The anti-Blackness in the Cuban diaspora, much like that among white Americans in general, is hereditary—bigotry passed down from one generation to the next. Colorism, sexism, misogyny, homophobia, and transphobia are all handed down from older generations. What makes these old guard Cubans so angry are people like me who drive conversations by bringing in the younger generations who are open to calling out and saving the Cuban people from the Cuban government and U.S. imperialism driven by corporate interests.
The Cuban diaspora is growing more colorful in the United States. Discussions are no longer being had in an echo chamber driven by white (often racist) Cubans. Black and mulatto Cubans are becoming more and more of a presence, a force to be reckoned with when it comes to discussions about Cuba, racism, and bigotry. No longer are white cis Cubans owning the conversations in both the U.S. and the island.
The strides Mariela Castro has made are proof of that, and they hate it.
From my perspective —formed by the people on the island more so than by my fellow Cuban Americans— it appears that bigotry is a big force behind what many conservative Cubans believe. The adoption of far-right views only serves to further drive that home, and I don’t trust many Cuban Americans for that reason. Seeing wannabe-Anglo Cubans like Enrique Tarrio, leader of the fascist group, the Proud Boys, running around pretending to be woker than woke, speaks volumes.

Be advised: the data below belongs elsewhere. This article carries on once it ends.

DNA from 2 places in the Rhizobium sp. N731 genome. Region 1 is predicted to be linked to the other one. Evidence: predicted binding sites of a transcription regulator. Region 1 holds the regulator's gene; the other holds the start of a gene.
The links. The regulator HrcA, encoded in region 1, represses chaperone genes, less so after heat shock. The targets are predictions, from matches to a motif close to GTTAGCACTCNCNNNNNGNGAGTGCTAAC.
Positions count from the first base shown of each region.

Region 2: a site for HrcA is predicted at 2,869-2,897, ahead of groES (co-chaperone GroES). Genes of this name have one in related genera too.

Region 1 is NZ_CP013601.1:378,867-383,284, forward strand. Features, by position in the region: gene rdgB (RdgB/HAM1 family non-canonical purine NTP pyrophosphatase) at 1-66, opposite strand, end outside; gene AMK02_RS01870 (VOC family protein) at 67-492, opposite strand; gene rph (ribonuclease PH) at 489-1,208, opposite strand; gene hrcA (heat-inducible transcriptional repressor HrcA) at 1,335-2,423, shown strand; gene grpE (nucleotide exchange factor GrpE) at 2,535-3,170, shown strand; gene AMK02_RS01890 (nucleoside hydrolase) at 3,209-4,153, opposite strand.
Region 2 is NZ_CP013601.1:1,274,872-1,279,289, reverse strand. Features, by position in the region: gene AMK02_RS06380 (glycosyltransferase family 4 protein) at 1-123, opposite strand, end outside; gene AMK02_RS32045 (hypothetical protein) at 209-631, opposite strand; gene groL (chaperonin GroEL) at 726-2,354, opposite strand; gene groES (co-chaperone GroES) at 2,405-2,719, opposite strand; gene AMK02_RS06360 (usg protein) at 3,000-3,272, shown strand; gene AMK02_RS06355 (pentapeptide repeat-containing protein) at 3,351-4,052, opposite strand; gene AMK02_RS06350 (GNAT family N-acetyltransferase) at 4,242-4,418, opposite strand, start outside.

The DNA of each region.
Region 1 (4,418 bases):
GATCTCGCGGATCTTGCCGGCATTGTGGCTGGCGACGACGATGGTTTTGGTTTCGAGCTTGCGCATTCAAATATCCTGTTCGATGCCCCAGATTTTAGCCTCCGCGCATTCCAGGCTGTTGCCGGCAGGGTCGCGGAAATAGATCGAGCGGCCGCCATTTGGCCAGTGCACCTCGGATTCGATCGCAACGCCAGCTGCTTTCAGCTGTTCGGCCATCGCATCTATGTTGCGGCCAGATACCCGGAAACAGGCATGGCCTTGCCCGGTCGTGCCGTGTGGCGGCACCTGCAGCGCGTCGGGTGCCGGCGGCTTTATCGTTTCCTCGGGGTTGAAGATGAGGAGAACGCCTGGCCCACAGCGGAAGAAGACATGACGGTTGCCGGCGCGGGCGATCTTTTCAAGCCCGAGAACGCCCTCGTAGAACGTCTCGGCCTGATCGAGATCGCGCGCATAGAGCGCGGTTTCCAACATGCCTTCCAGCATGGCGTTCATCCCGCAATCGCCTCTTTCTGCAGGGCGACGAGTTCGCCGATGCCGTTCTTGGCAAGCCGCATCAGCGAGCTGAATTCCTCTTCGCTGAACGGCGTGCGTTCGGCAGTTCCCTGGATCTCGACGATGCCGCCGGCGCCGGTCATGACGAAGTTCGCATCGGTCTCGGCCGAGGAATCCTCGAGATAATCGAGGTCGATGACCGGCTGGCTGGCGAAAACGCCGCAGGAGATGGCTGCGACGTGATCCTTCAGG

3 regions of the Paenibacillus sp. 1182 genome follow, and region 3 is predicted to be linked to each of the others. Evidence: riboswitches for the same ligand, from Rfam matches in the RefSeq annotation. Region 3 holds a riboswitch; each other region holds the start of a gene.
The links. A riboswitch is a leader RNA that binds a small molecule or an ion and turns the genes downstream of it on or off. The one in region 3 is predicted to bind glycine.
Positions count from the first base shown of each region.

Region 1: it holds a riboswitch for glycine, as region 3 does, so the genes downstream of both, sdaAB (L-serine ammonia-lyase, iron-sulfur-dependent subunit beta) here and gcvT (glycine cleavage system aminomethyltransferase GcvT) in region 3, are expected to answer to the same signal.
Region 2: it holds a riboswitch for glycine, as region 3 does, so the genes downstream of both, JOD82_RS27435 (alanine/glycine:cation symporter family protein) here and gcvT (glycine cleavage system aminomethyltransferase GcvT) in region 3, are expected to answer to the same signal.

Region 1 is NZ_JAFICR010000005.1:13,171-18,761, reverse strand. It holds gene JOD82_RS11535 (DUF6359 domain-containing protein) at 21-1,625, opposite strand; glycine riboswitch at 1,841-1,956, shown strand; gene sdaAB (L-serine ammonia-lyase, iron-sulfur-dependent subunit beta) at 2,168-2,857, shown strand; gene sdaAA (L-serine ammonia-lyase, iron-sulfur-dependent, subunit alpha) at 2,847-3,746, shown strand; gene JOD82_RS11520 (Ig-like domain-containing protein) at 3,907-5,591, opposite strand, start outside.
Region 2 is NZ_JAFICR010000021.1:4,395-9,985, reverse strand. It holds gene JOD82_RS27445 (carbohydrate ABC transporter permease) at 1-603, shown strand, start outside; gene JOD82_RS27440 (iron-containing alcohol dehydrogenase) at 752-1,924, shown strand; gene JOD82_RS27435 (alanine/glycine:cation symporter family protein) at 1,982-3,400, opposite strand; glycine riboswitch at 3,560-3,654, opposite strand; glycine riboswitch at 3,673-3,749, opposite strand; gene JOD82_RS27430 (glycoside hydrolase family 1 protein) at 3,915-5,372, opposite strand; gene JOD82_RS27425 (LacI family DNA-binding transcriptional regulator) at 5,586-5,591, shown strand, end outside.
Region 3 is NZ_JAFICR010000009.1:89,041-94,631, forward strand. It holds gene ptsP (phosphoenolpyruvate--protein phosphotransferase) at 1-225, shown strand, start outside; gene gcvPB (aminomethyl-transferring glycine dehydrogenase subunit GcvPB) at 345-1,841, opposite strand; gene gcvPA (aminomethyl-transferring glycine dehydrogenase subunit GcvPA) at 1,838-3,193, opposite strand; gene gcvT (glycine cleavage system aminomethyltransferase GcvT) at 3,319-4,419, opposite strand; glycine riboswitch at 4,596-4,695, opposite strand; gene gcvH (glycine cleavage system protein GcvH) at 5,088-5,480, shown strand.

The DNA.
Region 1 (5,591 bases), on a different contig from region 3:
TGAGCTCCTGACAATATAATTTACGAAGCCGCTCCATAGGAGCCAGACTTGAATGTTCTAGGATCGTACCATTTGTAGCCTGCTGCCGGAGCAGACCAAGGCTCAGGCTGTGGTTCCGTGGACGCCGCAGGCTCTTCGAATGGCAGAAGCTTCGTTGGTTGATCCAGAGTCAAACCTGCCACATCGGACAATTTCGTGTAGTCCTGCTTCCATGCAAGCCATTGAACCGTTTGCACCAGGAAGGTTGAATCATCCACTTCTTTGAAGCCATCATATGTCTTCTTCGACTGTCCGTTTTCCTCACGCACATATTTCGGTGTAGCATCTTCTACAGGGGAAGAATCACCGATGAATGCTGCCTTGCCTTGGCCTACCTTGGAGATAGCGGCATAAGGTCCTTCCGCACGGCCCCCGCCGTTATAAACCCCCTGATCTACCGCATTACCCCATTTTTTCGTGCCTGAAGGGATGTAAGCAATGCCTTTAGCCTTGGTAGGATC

If it weren’t for fearmongering and propaganda, these talk radio hosts and influencers wouldn’t have a platform. They have influence only because the U.S. Department of State allows them to. If they were rational, if they were logical, the United States would be trying to silence them. Cuban Americans praise the U.S. because they claim they have freedom of speech, but like Cuba, if that freedom is used to speak against systems of oppression, then it’s promptly silenced—like the racial justice protesters of 2020 met with chemical weapons, rubber bullets, and beatings by police, resulting in 14,000 arrests of non-violent protesters. This, in the “land of the free.”
But conservative Cuban Americans would rather not talk about that.
Arturo Domínquez is a first-generation Cuban American father of three young men, an anti-racist, journalist, and publisher of The Antagonist Magazine. If you’d like to learn more about the issues covered here, follow him on Twitter, Facebook, and Instagram. You can also support his work here and here.